News: I didn’t hesitate long — I’ve decided to take up the suggestion that I write a second edition of my Introduction to Formal Logic. The headline plan that CUP and I are both pretty happy with is to include chapters on natural deduction but to keep length under control by shifting some of the current content that goes beyond a usual first logic course to supplementary chapters available on the book’s webpages. So hopefully there will be a significantly improved new version, perhaps re-branded into the Cambridge Introductions to Philosophy series, out by the end of next year. Promises, promises … (So, talking of promises, enthusiasts for category theory probably won’t get the updates/additions to my ongoing Gentle Introduction that I was planning for this summer: those who think that logicians shouldn’t be fossicking about with category theory will be pleased I’m doing something possibly useful instead.)
In time, I’ll no doubt be making chunks of IFL2 available for comment and correction, suggestions and advice, as I did for the second edition of the Gödel book. Watch this space.
I’m making a start by reworking the first part of the book, call it the pre-formal preamble. At the moment, there are six (short) chapters talking in introductory terms about the business of logic, deduction vs induction, the general notion of a deductively valid argument, the way that valid arguments come in families sharing the same inference pattern, the informal counterexample method (roughly, how to show an argument is invalid by coming up with another argument sharing the same inferential form with true premisses and a false conclusion), and informal proofs (roughly, how to show an argument is valid by breaking a big leap from premisses to conclusion into smaller, more obviously valid, steps). When I was lecturing the course on which the book was based, I’d start off with a few sessions on these very general themes before turning to the formal stuff. And I continue to think this is how you need to start, with some scene-setting and motivation for the formal turn. Still, I’m finding my current opening chapters a bit embarrassing in places (it is only when you return to something after a few years that you realize what you, of course, meant to say!). So I’m rewriting busily and I hope the result will be quite a bit better; it is certainly ought to be a bit shorter and tauter.
Having more or less done a rough initial rewrite over the last week or so, I’m pausing to take a look to see how other authors of formal logic texts have solved the problem of how to handle the pre-formal preamble. Let’s start by looking along my shelves, blowing the dust off the top of some intro books, and revisiting first a few old texts from up to about 1970. I’ve actually been surprised by what I’ve found (which in some cases didn’t chime at all with my vague supposed memories).
Some authors solve the problem of the pre-formal preamble by the simple expedient of ignoring it, and diving straight into formal work. Richmond Thomason does this in his Symbolic Logic: An Introduction (1970) — this largely forgotten(?) book has some nice features, clearly presenting a Fitch-style system, but Ch. 1 is cheerfully titled ‘Uninterpreted Syntax of a Logical System’, which is diving straight in with a vengeance! There’s is a bit more, but in fact not a lot, at the beginning of Fitch’s Symbolic Logic: An Introduction (1952): but some of what there is seems skew to what beginners might need — and though the book tells us at some length about the nature of propositions, we don’t get much about the point of deductive logic before getting down to business.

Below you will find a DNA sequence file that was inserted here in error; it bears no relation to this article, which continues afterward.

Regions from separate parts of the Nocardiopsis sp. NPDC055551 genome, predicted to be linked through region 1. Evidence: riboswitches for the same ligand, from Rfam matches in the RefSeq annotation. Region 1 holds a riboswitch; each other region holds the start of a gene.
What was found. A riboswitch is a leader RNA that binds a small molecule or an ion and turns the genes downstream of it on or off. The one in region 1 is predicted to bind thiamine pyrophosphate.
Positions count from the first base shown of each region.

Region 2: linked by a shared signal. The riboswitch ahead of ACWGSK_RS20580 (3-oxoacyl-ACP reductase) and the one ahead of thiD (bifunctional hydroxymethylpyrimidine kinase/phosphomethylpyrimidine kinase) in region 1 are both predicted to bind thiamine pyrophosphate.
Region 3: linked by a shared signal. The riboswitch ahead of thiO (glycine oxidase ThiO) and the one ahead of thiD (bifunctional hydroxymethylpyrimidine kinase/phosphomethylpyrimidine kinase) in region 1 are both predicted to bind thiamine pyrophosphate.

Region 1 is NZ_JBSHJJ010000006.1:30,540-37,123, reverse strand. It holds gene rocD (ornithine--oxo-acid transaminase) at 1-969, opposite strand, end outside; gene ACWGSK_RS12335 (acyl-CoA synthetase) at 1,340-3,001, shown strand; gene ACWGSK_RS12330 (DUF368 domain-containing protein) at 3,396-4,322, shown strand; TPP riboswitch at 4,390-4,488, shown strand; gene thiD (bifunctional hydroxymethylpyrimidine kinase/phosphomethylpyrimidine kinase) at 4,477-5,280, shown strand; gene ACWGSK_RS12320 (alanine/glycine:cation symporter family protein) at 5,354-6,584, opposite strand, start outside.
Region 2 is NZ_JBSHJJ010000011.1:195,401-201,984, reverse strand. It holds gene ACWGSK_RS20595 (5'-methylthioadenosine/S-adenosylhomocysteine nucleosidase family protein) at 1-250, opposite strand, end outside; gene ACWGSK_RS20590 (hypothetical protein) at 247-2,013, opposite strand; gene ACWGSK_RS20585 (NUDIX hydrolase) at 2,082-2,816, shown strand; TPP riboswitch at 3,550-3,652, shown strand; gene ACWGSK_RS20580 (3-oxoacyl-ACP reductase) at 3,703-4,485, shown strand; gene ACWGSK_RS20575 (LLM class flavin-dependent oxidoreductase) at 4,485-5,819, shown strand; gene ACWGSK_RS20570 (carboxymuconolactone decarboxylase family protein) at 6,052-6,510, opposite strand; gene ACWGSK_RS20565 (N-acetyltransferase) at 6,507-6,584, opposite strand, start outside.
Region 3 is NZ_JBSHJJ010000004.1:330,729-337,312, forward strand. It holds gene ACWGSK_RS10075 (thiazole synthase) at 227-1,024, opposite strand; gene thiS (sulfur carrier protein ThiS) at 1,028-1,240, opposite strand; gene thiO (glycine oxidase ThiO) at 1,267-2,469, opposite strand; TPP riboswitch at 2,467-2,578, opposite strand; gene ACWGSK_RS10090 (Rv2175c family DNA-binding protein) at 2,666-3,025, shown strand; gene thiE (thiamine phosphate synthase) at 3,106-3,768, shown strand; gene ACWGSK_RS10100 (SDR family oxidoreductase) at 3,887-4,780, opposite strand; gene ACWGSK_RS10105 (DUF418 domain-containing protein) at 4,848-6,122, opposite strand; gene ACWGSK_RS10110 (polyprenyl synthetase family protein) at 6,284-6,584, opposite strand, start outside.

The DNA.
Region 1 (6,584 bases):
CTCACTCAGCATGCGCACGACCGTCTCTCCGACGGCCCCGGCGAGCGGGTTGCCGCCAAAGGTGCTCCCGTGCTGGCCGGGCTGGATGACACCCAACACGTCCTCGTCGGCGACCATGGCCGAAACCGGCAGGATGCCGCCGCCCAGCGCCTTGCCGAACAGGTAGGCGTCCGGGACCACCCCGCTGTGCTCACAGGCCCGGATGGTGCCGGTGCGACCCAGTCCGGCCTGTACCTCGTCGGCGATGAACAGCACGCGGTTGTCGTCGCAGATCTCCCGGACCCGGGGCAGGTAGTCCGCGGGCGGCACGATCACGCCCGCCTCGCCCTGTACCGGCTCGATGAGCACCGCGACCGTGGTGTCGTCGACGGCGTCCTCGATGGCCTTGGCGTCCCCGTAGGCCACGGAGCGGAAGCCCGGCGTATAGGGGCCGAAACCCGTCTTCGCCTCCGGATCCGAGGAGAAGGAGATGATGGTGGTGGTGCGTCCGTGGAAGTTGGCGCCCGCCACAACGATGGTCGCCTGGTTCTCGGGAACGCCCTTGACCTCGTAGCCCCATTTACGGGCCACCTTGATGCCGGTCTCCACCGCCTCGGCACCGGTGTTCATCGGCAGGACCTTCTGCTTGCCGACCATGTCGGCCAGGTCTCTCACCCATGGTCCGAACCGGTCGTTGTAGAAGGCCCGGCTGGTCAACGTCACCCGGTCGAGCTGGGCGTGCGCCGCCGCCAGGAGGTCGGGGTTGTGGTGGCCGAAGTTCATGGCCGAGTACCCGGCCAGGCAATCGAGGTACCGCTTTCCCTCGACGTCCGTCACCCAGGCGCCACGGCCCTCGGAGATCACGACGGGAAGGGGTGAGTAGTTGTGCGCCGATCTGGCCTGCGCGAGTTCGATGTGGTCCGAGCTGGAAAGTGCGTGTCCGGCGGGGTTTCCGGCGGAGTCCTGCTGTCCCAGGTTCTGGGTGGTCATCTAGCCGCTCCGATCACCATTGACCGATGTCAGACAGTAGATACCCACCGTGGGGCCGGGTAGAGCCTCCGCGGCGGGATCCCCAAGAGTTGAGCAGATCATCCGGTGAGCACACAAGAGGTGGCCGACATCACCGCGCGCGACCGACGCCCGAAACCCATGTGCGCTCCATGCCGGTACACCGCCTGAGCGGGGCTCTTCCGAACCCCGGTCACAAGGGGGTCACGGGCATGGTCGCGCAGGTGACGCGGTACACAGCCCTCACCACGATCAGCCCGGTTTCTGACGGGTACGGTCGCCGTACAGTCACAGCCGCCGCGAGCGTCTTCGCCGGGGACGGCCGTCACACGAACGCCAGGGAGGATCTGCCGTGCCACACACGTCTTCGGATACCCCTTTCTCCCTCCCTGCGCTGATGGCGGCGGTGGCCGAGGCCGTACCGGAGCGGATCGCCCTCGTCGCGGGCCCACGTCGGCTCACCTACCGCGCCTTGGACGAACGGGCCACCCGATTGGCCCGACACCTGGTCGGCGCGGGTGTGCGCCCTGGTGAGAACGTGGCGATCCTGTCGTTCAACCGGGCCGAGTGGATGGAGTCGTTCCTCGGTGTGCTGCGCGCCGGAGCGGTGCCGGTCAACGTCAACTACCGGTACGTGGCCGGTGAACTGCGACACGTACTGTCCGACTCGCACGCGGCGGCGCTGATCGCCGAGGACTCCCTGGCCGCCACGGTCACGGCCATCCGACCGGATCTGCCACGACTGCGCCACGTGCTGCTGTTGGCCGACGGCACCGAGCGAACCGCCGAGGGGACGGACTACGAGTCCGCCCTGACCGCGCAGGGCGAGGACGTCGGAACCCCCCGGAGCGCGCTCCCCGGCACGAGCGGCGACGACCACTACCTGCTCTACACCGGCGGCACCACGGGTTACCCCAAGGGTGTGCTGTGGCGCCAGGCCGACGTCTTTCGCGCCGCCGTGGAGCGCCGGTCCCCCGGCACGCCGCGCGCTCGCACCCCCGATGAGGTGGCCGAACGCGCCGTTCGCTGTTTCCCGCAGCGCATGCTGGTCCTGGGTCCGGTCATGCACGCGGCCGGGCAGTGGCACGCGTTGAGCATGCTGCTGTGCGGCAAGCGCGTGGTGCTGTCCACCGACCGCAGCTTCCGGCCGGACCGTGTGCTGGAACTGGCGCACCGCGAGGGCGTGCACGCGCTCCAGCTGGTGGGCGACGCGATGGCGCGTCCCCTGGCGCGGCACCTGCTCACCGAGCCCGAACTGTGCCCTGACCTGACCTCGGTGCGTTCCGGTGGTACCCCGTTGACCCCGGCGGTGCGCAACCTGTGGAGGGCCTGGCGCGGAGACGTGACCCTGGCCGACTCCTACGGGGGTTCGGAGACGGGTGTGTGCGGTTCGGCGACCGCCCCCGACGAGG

Suppes’s Introduction to Logic (1957) goes straight into a very lucid introduction to sentential logic. There is very little preamble either in Lemmon’s once heavily used Beginning Logic (1965), which is already beginning to introduce a formal language by p. 7: and although the notion of validity is introduced at the bottom of Lemmon’s p.1, we don’t really get any of the usual informal explications. Jeffrey’s zestful Formal Logic: Its Scope and Limits (1967) is even faster off the mark than Lemmon. We do get an informal characterization of validity on his p.1, but then we are straight off to work with truth-functional logic.
My memory played me false with respect to Quine’s Methods of Logic (1952, 1966, 1974). Yes, there is an elegantly written introductory chapter, before we start working on propositional logic. But no, this is more an overview of aspects of Quine’s philosophy — his picture of e.g. the way ‘[o]ur statements about external reality face the tribunal of experience not individually but as a corporate body’ — than it is an informal account of notions of deductive validity etc.
So the first book from that era which I’ve picked out which does provide the kind of pre-formal preamble which (to my mind) it is so natural to want is Benson Mates’s Elementary Logic (1965, 1972). Here there is indeed a 19 page ‘Introduction’, with the first section invitingly titled ‘What logic is about’, followed by sections on ‘Soundness [i.e. validity] and truth’, ‘Soundness and necessary truth’, ‘Logical form’, and ‘Artificial languages’. (There is then a second chapter of ‘Further Preliminaries’). Mates’s first chapter here seems beautifully clear, and well geared to its audience, and very much in the spirit of my opening chapters. Or rather, I should say — since I must once upon a long time ago have read Mates carefully — my opening chapters are in his spirit. So this goes on my list for a careful reread, to see if I’ve missed a trick here or there.
To be continued